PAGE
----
Written for my column ("The Tao of Shawn") of the Highlander Newspaper at UC Riverside.
Fight Club PhilosophyChuck Palahniuk hypothesized about the virtues of self-destruction in his novel “Fight Club.” While just about any college student is familiar with the movie or book, and many enjoy it, Tyler Durden’s underlying philosophy is very rarely taken seriously. It’s a difficult notion to digest, given the idea that education and application are the essence of improving oneself.
“Nothing is static. Even the Mona Lisa is falling apart. Since fight club, I can wiggle half the teeth in my jaw. Maybe self-improvement isn’t the answer … Maybe self-destruction was the answer.”
But what the Palahniuk work—and I, for that matter—suggest is that the obliteration of self is necessary to improve. It doesn’t have to involve basement brawls or self-mutilation. Those avenues are tired, lined by the less than ideal adolescent role models with too much black in their wardrobe, and habitually lead to other interruptions into any semblance of growth. Rather, deconstructing the world around you through introspective thought and analysis can greatly improve your well-being and, frankly, your worth to those around you.
Zen Buddhist philosophy emphasizes the importance of meditation and self-examination. What distinguishes the “Zen” from the rest of the dogma is a stressing of sudden enlightenment, an emphasis on the here and now. At one point in life, every man is capable of reaching a sudden realization, an enlightenment, which will allow him to grow. In a sense, it’s like a lifetime’s second wind.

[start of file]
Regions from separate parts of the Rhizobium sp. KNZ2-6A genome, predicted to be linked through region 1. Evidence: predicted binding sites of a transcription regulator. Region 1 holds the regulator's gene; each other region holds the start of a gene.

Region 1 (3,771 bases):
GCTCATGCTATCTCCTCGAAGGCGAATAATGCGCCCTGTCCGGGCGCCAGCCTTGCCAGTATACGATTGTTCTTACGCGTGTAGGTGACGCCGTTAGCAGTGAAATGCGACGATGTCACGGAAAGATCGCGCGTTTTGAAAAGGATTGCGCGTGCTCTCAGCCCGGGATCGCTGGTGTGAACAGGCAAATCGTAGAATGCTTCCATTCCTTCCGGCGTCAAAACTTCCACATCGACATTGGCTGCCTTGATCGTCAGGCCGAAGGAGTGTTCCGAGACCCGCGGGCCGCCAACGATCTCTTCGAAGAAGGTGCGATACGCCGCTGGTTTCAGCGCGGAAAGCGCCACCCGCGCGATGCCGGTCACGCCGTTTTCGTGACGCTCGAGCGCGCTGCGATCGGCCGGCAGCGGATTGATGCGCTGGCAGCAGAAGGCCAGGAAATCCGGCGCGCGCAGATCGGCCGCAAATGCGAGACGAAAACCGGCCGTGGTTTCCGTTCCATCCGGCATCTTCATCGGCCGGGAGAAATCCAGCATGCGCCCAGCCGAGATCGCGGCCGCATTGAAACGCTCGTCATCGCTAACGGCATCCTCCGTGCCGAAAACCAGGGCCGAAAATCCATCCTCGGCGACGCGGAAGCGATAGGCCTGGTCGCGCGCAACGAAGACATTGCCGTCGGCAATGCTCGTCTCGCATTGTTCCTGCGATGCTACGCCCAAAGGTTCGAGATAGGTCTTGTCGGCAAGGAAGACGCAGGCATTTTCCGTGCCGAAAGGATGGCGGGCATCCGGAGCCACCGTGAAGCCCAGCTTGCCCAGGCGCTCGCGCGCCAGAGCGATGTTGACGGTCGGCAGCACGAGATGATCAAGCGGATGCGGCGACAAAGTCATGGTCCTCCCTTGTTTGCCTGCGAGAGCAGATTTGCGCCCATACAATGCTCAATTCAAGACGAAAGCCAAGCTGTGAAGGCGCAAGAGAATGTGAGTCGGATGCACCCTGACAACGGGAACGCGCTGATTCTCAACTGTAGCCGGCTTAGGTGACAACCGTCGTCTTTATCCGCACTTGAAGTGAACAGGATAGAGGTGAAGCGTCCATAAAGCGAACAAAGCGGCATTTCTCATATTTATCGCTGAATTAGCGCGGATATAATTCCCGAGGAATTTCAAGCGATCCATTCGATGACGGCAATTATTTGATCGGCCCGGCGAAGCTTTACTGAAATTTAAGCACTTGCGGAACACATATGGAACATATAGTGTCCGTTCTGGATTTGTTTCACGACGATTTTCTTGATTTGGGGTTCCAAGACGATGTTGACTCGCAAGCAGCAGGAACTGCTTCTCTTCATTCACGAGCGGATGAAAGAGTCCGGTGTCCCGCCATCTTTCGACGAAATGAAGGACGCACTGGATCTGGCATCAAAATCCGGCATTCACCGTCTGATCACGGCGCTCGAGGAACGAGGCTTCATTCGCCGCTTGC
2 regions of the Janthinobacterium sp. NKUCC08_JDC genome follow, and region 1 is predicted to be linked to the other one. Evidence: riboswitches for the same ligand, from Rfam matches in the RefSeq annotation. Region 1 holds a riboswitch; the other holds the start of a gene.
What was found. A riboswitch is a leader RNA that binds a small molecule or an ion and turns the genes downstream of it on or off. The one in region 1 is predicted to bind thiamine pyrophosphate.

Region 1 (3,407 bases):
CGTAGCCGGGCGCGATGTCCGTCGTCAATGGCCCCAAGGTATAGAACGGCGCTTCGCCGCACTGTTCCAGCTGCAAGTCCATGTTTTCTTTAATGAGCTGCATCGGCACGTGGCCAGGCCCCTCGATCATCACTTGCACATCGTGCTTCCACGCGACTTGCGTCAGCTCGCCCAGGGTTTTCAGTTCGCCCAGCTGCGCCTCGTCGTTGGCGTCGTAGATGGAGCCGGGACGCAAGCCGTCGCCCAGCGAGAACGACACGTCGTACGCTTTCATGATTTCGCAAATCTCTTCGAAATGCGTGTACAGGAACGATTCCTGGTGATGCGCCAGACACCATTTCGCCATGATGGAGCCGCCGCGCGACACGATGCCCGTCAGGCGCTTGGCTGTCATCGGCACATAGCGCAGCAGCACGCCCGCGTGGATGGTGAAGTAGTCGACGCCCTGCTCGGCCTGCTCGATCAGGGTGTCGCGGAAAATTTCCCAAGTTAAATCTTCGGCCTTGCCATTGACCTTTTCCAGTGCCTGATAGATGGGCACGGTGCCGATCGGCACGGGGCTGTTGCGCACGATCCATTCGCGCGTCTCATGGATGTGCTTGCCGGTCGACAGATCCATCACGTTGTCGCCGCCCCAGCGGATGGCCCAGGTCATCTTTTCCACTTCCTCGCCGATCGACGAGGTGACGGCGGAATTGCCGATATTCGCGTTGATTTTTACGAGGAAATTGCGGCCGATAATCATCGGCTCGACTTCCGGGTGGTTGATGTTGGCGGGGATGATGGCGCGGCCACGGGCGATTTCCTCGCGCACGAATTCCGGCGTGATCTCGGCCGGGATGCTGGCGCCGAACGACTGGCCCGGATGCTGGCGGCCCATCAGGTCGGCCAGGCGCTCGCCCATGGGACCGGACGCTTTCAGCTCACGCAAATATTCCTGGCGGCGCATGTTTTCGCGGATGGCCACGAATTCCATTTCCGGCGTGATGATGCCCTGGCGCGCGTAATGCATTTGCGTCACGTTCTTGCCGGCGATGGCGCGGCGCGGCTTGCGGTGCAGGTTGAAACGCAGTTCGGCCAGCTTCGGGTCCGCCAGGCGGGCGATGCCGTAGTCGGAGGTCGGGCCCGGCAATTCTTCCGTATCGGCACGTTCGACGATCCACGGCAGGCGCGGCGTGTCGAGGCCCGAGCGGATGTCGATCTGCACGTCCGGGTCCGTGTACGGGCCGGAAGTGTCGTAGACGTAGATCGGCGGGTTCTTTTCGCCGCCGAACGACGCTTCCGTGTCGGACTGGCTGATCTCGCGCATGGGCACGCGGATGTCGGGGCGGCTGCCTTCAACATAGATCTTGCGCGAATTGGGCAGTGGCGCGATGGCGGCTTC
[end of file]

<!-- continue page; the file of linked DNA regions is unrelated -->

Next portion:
Unfortunately, we as a community are too often content with who we are, shirking introspection for diversion. When Joe Sixpack realizes he’s got a drinking problem, he habitually fumbles with his addiction. When Jane Doe’s grades drop because she’s partying too much, she’ll inevitably fall back into the habit after a week or two. There are tons of self-help sessions offered on campus, seminars designed to aid with your time management, drinking problem, problème du jour. Like enrolling a peewee gangster into AYSO soccer, it doesn’t fix the issue more than it just provides another distraction.
Many people don’t get that second wind. You might know them from high school. They’re working for their dad or uncle and, after a few years of community college, resigned to a career that they hate. But they cling to their hobbies and pastimes, drink too much and reminisce about their high school days. As UC students, we wouldn’t dare categorize ourselves with those types. Unfortunately, we’ve fallen in love with our ideas so much that we fail to objectively critique them when it is absolutely necessary.
Dr. Sam Vaknin’s “Malignant Self Love” contests that the narcissist actually doesn’t hold any love for himself. Because he lives in an illusionary world, full of illusion and projection, and predictably earns the admiration of his peers because confidence is valued so highly by our insecure culture, he can’t love himself because he rightly does not know who his real self is.